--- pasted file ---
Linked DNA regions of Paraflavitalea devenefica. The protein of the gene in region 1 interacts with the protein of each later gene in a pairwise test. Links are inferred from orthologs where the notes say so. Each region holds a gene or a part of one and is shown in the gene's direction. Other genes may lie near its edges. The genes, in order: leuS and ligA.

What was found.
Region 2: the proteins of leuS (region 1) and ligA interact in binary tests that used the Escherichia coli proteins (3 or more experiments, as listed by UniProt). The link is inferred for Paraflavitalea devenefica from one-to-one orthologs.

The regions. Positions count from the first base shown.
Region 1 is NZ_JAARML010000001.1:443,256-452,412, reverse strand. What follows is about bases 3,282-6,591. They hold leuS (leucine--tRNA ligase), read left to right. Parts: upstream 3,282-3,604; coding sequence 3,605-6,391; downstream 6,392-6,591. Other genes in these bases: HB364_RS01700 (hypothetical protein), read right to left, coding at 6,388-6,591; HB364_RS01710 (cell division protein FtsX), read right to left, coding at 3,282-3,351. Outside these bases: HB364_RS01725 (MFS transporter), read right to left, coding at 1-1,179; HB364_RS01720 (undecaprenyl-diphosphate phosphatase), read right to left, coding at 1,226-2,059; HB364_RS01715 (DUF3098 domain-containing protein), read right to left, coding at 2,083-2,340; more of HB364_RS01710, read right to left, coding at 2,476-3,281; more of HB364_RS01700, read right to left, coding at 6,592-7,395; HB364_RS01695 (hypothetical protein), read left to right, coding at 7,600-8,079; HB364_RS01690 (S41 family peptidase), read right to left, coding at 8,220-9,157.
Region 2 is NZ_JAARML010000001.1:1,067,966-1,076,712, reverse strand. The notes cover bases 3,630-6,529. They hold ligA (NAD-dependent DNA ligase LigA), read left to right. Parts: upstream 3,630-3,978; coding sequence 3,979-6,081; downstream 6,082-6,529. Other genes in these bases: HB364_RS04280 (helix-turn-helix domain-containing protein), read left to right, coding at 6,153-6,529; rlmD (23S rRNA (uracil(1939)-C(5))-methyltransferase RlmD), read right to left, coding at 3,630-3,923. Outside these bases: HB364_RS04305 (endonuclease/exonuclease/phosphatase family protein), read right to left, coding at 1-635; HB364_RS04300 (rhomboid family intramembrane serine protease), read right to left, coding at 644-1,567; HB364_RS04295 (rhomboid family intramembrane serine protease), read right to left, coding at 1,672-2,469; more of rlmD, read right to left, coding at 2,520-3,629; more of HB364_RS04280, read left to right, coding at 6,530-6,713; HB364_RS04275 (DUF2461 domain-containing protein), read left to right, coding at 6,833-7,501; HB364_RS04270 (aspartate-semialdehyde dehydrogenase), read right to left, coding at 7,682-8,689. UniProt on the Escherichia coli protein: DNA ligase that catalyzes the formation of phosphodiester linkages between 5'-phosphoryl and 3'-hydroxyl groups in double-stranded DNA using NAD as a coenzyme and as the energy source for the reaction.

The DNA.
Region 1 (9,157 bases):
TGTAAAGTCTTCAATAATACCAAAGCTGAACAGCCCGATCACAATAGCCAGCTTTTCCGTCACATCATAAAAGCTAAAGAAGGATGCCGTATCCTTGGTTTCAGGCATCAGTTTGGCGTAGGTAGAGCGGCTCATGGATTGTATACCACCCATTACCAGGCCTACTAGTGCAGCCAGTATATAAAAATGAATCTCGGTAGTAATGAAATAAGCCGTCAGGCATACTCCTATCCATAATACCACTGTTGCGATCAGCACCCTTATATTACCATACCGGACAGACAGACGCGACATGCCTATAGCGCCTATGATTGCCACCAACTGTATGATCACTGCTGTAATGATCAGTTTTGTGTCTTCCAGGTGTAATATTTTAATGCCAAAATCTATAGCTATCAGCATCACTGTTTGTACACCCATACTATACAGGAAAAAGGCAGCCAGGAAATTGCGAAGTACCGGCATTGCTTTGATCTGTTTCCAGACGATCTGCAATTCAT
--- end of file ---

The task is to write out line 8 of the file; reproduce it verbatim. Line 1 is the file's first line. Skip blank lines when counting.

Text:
Region 1 (9,157 bases):